Here's a look at national employment change in the United States over the past 10 years. Nonfarm employment peaked in the US in December of 2007 at 138.1 million jobs. After a record loss of 598,000 jobs in the last month, we're now at 134.5 million. Thats a loss of more than 3.5 million jobs over the past year. Conveniently, 3.5 million jobs is exactly what Obama administration economists plan to create or save with the stimulus package.
If we cut it by sector, recent job losses in manufacturing, construction, and professional and business services are striking. Over this same time period, we've added roughly 4.5 million jobs in education and health and another 2.5 million in government jobs. Perhaps the president is planning to hire those 3.5 million new employees directly?
If we index each sector back to January 1999, we can begin to see the trajectory of each industry over time. For this chart, the height of each line at a given point of time indicates percent growth over the January 1999 level. The heavy black line shows growth for all sectors.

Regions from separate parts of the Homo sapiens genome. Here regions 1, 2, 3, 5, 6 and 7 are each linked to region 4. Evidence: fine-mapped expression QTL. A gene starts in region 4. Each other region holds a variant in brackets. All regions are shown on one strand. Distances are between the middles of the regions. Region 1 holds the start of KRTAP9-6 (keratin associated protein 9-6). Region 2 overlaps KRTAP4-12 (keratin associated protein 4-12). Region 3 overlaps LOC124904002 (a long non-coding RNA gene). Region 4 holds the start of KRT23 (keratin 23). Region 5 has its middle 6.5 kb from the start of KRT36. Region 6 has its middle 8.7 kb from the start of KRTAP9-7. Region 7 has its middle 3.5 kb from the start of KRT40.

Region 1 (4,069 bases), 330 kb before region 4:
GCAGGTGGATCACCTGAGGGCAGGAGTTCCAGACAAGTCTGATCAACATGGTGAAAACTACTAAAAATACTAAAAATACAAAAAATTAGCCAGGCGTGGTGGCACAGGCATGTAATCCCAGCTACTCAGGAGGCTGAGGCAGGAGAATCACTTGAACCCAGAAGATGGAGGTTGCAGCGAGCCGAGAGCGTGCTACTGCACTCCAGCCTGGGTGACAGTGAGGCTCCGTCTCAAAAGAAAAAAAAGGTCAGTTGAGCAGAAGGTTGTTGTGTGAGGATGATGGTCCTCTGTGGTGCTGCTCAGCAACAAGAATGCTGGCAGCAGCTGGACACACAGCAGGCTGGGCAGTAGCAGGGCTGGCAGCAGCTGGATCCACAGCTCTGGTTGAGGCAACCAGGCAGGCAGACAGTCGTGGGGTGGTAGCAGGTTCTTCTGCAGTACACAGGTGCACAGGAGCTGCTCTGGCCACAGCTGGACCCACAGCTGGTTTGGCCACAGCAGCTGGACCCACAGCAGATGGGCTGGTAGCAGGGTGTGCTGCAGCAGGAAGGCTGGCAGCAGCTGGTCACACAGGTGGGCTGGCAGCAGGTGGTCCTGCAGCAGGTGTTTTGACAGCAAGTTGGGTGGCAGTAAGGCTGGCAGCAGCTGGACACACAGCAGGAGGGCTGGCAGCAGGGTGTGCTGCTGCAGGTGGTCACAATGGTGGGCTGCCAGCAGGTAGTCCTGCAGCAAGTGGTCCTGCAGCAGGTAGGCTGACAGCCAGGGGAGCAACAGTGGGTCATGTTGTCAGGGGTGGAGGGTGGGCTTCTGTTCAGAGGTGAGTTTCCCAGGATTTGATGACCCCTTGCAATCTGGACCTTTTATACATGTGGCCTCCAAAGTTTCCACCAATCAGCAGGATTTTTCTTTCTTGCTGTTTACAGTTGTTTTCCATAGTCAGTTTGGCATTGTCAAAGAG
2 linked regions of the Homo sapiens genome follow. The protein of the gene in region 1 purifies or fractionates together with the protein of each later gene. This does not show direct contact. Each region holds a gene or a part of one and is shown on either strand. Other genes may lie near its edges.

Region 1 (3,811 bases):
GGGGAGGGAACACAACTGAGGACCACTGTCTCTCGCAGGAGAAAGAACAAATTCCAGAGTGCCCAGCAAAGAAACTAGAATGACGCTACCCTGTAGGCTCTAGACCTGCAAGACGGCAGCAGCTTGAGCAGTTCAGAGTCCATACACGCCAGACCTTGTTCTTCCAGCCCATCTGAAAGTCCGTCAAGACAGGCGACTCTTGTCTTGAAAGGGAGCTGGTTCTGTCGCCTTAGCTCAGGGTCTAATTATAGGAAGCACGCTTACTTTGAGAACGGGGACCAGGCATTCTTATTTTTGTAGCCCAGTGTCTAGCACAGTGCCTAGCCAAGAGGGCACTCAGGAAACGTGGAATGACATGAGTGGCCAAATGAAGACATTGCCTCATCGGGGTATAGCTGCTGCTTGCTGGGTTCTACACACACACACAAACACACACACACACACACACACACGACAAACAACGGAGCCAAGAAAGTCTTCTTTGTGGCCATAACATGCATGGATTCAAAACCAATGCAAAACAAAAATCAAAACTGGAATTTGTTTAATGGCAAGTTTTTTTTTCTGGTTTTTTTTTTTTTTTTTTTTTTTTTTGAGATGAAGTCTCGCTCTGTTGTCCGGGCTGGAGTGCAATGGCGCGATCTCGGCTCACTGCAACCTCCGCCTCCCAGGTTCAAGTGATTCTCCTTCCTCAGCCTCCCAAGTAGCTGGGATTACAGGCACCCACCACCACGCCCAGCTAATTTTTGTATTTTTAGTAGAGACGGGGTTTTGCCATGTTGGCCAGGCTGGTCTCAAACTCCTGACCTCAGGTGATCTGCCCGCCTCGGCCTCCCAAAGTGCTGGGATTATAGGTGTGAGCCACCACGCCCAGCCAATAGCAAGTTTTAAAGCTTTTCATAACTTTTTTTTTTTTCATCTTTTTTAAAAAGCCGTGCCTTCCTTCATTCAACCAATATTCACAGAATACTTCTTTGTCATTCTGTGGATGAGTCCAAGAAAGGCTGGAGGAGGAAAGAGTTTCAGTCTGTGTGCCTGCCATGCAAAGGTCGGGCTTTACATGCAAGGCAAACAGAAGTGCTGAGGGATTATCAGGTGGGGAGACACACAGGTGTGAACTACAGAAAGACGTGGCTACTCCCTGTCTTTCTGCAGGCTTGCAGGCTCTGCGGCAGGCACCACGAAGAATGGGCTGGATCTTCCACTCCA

From here, the dot-com bust is obvious, as is the fact that the information sector has not recovered to pre-2000 levels. Information may be even more trouble in the short term, as that sector includes media and publishing.
The construction employment boom began in mid 2003 and eventually reached more that a 20% premium over 1999 before falling back to mid 2003 levels last month.
Manufacturing has fallen precipitously with this bust, we are now seeing marked declines in other goods-supporting industries: wholesale trade and transportation and warehousing.
Again, institutional sectors of Government (up 12%) and eds and meds (up 30%) lead the way. The other fastest growing sector since 1999? Leisure and hospitality. Staycation, anyone?